Jacob heeds his mother’s warning and runs away from home. In his travels eastward he journeys through what will later be Jerusalem, and camps out on the site at which the Templewould eventually be built. In his dream he is promised by God that he will be next chain in the Jewish dynasty and that his descendants would return to Zion. Jacob reaches Mesopotamia and finds his family in the household of Laban. Jacob works for Laban and marries his two daughters and their two maidservants, and has eleven sons – eleven of the twelve tribes of Israel.
Within the narrative told to us by the Torah this week, there lies an interesting phenomenon: the giving of names. Let us now examine this phenomenon:
- Jacob names the place he has the dream “Beit El – the House of the Lord” to signify his new realization of the holiness of the site.[i]
- All twelve of Jacob’s sons are given names. Each of them has a unique significance portraying the emotional/mental state of the one who chose the name at the time of birth.[ii]
- The site at which Jacob and Laban make a pact is given the name “Mound of Testimony – Gal’ed in Hebrew and Yegar Sahaduta in Aramaic”.[iii]
- In that same place the two named the cliff “Mitzpah – the lookout point,” symbolizing that God is keeping a watch between the two of them, making sure they keep the pact.[iv]
- Jacob encounters the “angels of God” as he starts his journey westward back to Israel, and names the place “Machanaim – the camp of God.”[v]
The simplest reading of the text indicates that these names were given for the very first time in this week’s Torah portion. Each one of Jacob’s sons were given a brand new name that had never been given before, and that new name was based on the emotion or thought dictated by the verse. For example, Jacob’s fourth son was named Judah, because Leah said, “This time I will give thanks – odeh – to God.”[vi] We are to assume that Leah invented this name based on the Hebrew word for “thanks,” and that Judah was the first one to be named such. Similarly, when Jacob innovates the name “Gal’ed,” it is assumed that this name is brand new, and is based on the narrative of the pact. The same should be true about all of the names in this week’s Torah portion – they are all brand new and were created on the spot to symbolize the circumstances in which they were given.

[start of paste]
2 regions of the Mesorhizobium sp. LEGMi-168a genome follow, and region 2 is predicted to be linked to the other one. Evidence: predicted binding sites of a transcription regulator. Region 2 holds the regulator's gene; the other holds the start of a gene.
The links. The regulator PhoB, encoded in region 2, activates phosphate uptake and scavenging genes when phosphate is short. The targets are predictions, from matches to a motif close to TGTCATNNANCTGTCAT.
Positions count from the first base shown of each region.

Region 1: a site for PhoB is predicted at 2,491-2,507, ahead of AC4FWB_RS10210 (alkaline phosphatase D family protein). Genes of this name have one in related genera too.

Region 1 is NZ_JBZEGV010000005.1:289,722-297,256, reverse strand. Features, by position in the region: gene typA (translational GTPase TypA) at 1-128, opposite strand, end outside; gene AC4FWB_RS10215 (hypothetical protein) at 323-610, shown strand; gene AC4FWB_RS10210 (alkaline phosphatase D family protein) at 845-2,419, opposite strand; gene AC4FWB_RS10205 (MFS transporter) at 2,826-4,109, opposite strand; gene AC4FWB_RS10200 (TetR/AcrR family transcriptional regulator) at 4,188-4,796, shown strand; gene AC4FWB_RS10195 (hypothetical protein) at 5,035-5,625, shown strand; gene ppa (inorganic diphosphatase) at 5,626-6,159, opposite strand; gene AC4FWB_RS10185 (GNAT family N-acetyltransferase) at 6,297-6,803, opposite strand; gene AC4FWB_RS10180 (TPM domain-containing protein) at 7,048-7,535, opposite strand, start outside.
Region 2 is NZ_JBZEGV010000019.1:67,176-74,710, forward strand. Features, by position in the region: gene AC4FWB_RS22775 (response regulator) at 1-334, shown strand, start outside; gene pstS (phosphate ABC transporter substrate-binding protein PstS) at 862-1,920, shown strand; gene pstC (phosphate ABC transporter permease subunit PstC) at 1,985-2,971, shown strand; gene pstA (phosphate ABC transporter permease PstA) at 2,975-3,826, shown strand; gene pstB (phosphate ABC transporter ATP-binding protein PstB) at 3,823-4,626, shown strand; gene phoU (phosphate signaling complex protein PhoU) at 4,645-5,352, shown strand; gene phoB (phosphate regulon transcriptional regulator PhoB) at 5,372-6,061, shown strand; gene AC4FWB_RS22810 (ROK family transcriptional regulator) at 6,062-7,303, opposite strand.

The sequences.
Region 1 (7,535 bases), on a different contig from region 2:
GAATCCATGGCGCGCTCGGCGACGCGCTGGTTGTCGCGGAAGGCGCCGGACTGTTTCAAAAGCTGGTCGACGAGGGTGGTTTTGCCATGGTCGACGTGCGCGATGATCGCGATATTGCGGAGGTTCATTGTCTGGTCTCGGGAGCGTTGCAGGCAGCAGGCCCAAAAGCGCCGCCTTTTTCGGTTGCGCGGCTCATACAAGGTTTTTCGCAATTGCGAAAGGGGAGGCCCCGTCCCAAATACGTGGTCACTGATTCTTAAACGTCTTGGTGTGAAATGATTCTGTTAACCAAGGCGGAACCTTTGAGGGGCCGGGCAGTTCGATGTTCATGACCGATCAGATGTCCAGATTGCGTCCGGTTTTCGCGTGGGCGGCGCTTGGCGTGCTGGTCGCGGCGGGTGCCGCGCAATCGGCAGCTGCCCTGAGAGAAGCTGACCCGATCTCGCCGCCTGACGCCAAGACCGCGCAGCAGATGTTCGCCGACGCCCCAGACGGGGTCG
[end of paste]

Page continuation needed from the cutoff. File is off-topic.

This assumption, however, leads itself to some difficulties. The problem is, that we have seen occurrences of these names earlier in Scripture, and it is therefore inaccurate to say that these names were given for the very first time in this week’s Torah portion. For example, Esau marries a woman named “Judith” years before “Judah” is born and named.[vii] The same is true about the name “Gal’ed”: the place is identified as “Gil’ad” several times before the story of the pact takes place.[viii]
Professor Yoel Elitzur of the Hebrew University in Jerusalem proposed a theory several years ago about Biblical names, and it behooves us to mention it here. Elitzur maintains that Biblical names of people and places were not created to fit the circumstance. Rather, the names had already existed, and the character in the story chose the name based on it being apt to the situation. Elitzur explains: “Our foremothers took the already existent names and matched them to the event through their descriptions and explanations.”[ix]
The name “Judah” had already existed in some form or another, and when Leah decided that she wanted her fourth child’s name to symbolize gratitude toward God, she chose that name which aptly described her emotions at the time of his birth.
Our Jewish ancestors used names that were not inherently Jewish or even monotheistic. This sheds light on the Jewish religion’s attitude towards the secular world. For too many years the Orthodox Jewish community has been extremely introverted and disconnected from secular knowledge. The truth is, the Jewish religion has never been one of isolation. As Rabbi Jonathan Sacks states beautifully in his message in stepping down from his position as Chief Rabbi of the UK:
The challenge of our time is to go out to Jews with a Judaism that relates to the world – their world – with intellectual integrity, ethical passion and spiritual power, a Judaism neither intimidated by the world nor dismissive of it, a Judaism fully expressive of the broad horizons and high ideals of our heritage.
We have much to teach the world – and the world has much to teach us. It is essential that we do so with generosity and humility. I have called Judaism the voice of hope in the conversation of humankind.
The message is clear: We, as Jews, must not disconnect ourselves from the world around us and must utilize the knowledge that exists outside the realm of our own religion. Our very names symbolize this value – it is our very identity!
Jonathan Levine grew up in San Diego, California, and was part of the West Coast NCSY Regional Board in high school. He was very active in NCSY and in JSU throughout his time on the West Coast. He is currently studying in Yeshivat Hakotel in Jerusalem.
[i] Genesis 28:17-19.
[iv] 31:49; See Rashi to that verse.
[v] 32:3; See Rashi there for a different explanation of the word Machanaim.
[viii] See 31:21, 23, and 25. Only in 31:47-48 is the name actually given. See Rashi to 31:47 who identifies Gil’ad and Gal’ed as the same place.
[ix] Paraphrased and Translated from Elitzur’s book Makom B’Parsha